Mike Castellucci, reporter for Dallas' ABC affiliate, WFAA, is well known in the area for his quirky human interest stories. I've always appreciated his point of view. So, I was excited when I heard he would be doing a segment on One by One. I freaked when I learned he would be shooting the entire story with his iPhone.

The finished piece aired this week. Here it is:

 
 

I don't know if this is the future of news... but if I had to guess, I would say:

 
The best way to predict the future is to create it.
— Peter Drucker
 

7. Ask Not

A couple of weeks ago, my friend Kyle Steed started a mural. Last week, he released a video that some friends of ours made documenting the process. There's a moment about halfway through when the sun comes out from behind the sun that's just way. too. good.

And, apparently the Mayor's office agrees:

 
 

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Weekend Links // May 23

A couple of weeks ago, my friend Esther Havens told me she thought I should pursue more opportunities to curate. I hadn't considered that before, though I absolutely enjoy the process. There's something supremely satisfying in the finding, collecting and organizing of seemingly unrelated things.

Reflecting on that conversation, I think my love for curating is the spirit behind Weekend Links.

And, in looking at the collection of thoughts & images below, I see connection. I hope, as you read & click and click & read, you see something of the world we are all forced to create in and you will be encouraged.

It is hard. It is uncertain. It is not fair. And for most of us, we will face all of this shrouded in obscurity.

Yet, we must continue forward; we must find a way to the finish line. 

1. VII Photo

In the world of independent photo agencies, few have the mystique & talent of VII. Founded by some of the greatest names in contemporary photojournalism during the editorial explosion that swept the photo world post 9/11, VII has experienced unprecedented success.

And also, as I was very surprised to learn, has faced incredible challenges.

VII member turned co-owner, Tomas van Houtryve:

 

“It seems that the media landscape has been constantly evolving, with photographers playing catch-up. It has been a very acrobatic last eight years. Iʼve had to reinvent myself, land on my feet. Iʼve been doing it for a while on my own and I thought I would try to apply some of that thinking to the wider group.”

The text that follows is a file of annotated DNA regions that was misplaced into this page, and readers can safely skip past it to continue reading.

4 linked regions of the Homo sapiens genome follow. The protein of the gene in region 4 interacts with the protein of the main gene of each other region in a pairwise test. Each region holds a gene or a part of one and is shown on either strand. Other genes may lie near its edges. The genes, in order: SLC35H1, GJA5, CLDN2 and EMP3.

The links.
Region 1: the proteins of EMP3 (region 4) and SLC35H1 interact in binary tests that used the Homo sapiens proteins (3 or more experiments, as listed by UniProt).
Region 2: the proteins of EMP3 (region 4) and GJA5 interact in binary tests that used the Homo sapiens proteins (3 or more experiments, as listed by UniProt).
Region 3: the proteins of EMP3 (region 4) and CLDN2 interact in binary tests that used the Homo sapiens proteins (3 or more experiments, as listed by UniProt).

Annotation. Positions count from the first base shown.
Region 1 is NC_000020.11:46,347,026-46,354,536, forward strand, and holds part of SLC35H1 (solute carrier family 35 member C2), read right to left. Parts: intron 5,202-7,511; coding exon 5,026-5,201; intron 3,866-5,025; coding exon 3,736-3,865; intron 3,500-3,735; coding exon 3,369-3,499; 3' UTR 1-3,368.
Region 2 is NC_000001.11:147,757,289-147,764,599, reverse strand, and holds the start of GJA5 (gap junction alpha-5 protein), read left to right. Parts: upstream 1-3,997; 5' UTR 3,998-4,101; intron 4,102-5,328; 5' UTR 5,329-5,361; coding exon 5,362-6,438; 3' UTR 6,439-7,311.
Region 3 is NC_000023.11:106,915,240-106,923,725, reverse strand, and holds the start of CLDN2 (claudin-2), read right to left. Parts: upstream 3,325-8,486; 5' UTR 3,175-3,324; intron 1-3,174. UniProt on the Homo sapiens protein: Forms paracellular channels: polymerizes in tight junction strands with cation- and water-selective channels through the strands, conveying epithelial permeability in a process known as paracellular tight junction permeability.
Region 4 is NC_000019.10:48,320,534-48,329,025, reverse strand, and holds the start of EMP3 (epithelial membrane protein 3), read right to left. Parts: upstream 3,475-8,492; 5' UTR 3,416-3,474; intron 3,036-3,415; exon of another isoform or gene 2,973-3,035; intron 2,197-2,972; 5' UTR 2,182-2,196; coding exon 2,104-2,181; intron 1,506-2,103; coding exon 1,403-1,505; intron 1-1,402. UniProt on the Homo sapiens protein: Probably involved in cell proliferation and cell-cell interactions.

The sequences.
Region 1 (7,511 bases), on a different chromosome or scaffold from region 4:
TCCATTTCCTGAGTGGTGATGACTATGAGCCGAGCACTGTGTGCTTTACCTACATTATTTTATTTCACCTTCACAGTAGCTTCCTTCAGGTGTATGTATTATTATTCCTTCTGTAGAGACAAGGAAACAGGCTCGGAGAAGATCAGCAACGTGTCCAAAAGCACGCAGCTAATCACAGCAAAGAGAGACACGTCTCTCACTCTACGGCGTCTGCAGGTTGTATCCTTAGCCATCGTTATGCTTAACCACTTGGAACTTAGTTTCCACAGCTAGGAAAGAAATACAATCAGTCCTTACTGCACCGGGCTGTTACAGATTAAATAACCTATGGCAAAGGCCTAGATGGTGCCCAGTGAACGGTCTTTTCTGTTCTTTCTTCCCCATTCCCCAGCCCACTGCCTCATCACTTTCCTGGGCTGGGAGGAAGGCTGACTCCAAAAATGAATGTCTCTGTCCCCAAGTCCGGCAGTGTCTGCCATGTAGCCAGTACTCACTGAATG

To be honest, stories like this one of photographers struggling make me feel a bit uneasy. If the likes of VII can be shaken as they have been, what chance do I have? And yet, I'm left with a sense that I'm going about it in the right way.

VII's focus has shifted to become an "incubator for new ideas rather than a place that dwells on ideas from the past." 

In many ways, reading this article gave me hope that I'm ahead of the curve in my thinking on where the industry is going & validated my desire to connect myself to the larger community through membership at WELD.

Now, if only I could create images like James Nachtwey.

2. Colbert vs Amazon

A couple weeks ago, I tweeted about Amazon's insane new patent for photographing things against a white cyc. Volumes have now been written railing against this particular patent (US Patent 8,676,045), but this video from Stephen Colbert was particularly satisfying:

On a related note, I sent the news of the patent to an IP lawyer I know. My question:

 

"How is something that is universally done by all photographers & has been used for decades can fall into the domain of patentable IP? This isn’t new or revolutionary. In any way. This seems like it should be in some sort of public domain status."

 

This was his response:

 

"I understand your question, but we see this often, that is why we fight back against patents that we see have no validity.  We can challenge them in court or back in the Patent Office, but someone has to be willing to fight."

 

3. Recalibrating Concern

This Pulitzer Center story from Jeffery Sterns on perceived dangers in conflict areas really struck a chord with me. There is a big disconnect between the news I see reported while traveling in the developing world and the news that leads the nightly broadcasts here in the States.

I've been in a situation exactly like the one Sterns leads with in his piece, but with a far worse conclusion. And knew there was no chance our incident was newsworthy.

Sterns notes that while incidents like traffic deaths go unreported, "absence of evidence wasn’t evidence of absence. It’s just that when accidental vehicle deaths have to compete on news sites with Taliban raids, suicide bombings, message-sending dismemberments and kidnappings, they have a hard time making it above the fold."

My question is this: why the obsession with police scanner stories in local American news when there are much larger issues at play? Whether it's in our newspapers or our own behavior, there needs to be a recalibration of concern, but Sterns takes it one step further: